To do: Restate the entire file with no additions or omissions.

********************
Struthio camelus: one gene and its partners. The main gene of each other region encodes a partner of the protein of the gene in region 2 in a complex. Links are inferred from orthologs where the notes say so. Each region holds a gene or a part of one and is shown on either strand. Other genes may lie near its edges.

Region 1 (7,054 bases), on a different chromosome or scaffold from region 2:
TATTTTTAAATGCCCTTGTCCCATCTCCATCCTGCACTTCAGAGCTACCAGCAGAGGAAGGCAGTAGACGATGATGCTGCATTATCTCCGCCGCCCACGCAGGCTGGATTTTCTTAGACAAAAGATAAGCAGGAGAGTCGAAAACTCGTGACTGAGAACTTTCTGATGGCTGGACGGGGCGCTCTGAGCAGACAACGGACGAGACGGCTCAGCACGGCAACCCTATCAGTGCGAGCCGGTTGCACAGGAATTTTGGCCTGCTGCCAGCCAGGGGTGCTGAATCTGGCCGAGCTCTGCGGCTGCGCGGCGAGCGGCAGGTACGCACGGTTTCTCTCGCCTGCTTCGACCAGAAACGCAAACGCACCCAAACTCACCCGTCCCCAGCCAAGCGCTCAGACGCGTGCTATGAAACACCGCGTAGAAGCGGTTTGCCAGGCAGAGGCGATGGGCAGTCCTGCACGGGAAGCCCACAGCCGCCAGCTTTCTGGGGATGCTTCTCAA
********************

Struthio camelus: one gene and its partners. The main gene of each other region encodes a partner of the protein of the gene in region 2 in a complex. Links are inferred from orthologs where the notes say so. Each region holds a gene or a part of one and is shown on either strand. Other genes may lie near its edges.

Region 1 (7,054 bases), on a different chromosome or scaffold from region 2:
TATTTTTAAATGCCCTTGTCCCATCTCCATCCTGCACTTCAGAGCTACCAGCAGAGGAAGGCAGTAGACGATGATGCTGCATTATCTCCGCCGCCCACGCAGGCTGGATTTTCTTAGACAAAAGATAAGCAGGAGAGTCGAAAACTCGTGACTGAGAACTTTCTGATGGCTGGACGGGGCGCTCTGAGCAGACAACGGACGAGACGGCTCAGCACGGCAACCCTATCAGTGCGAGCCGGTTGCACAGGAATTTTGGCCTGCTGCCAGCCAGGGGTGCTGAATCTGGCCGAGCTCTGCGGCTGCGCGGCGAGCGGCAGGTACGCACGGTTTCTCTCGCCTGCTTCGACCAGAAACGCAAACGCACCCAAACTCACCCGTCCCCAGCCAAGCGCTCAGACGCGTGCTATGAAACACCGCGTAGAAGCGGTTTGCCAGGCAGAGGCGATGGGCAGTCCTGCACGGGAAGCCCACAGCCGCCAGCTTTCTGGGGATGCTTCTCAA